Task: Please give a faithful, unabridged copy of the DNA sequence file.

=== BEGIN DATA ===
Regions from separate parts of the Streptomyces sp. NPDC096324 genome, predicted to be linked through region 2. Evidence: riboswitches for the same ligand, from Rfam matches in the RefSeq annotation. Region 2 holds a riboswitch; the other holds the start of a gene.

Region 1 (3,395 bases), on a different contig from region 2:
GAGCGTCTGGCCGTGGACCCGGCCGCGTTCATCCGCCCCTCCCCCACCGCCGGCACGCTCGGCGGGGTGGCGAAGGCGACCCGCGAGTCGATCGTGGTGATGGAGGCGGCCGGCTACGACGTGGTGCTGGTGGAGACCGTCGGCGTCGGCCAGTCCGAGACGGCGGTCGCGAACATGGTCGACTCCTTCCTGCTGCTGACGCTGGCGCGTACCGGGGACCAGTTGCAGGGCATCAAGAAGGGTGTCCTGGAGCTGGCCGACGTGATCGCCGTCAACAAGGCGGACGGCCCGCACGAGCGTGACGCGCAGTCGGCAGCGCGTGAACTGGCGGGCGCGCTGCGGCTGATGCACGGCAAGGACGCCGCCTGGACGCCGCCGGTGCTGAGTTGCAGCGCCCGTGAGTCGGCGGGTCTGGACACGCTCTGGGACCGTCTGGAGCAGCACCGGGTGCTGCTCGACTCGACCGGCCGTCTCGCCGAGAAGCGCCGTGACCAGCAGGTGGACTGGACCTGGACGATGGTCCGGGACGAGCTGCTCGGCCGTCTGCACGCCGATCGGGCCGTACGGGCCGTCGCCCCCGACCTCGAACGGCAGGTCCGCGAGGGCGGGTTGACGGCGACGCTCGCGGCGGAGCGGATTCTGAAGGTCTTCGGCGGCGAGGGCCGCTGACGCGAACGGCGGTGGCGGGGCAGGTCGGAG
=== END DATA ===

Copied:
Regions from separate parts of the Streptomyces sp. NPDC096324 genome, predicted to be linked through region 2. Evidence: riboswitches for the same ligand, from Rfam matches in the RefSeq annotation. Region 2 holds a riboswitch; the other holds the start of a gene.

Region 1 (3,395 bases), on a different contig from region 2:
GAGCGTCTGGCCGTGGACCCGGCCGCGTTCATCCGCCCCTCCCCCACCGCCGGCACGCTCGGCGGGGTGGCGAAGGCGACCCGCGAGTCGATCGTGGTGATGGAGGCGGCCGGCTACGACGTGGTGCTGGTGGAGACCGTCGGCGTCGGCCAGTCCGAGACGGCGGTCGCGAACATGGTCGACTCCTTCCTGCTGCTGACGCTGGCGCGTACCGGGGACCAGTTGCAGGGCATCAAGAAGGGTGTCCTGGAGCTGGCCGACGTGATCGCCGTCAACAAGGCGGACGGCCCGCACGAGCGTGACGCGCAGTCGGCAGCGCGTGAACTGGCGGGCGCGCTGCGGCTGATGCACGGCAAGGACGCCGCCTGGACGCCGCCGGTGCTGAGTTGCAGCGCCCGTGAGTCGGCGGGTCTGGACACGCTCTGGGACCGTCTGGAGCAGCACCGGGTGCTGCTCGACTCGACCGGCCGTCTCGCCGAGAAGCGCCGTGACCAGCAGGTGGACTGGACCTGGACGATGGTCCGGGACGAGCTGCTCGGCCGTCTGCACGCCGATCGGGCCGTACGGGCCGTCGCCCCCGACCTCGAACGGCAGGTCCGCGAGGGCGGGTTGACGGCGACGCTCGCGGCGGAGCGGATTCTGAAGGTCTTCGGCGGCGAGGGCCGCTGACGCGAACGGCGGTGGCGGGGCAGGTCGGAG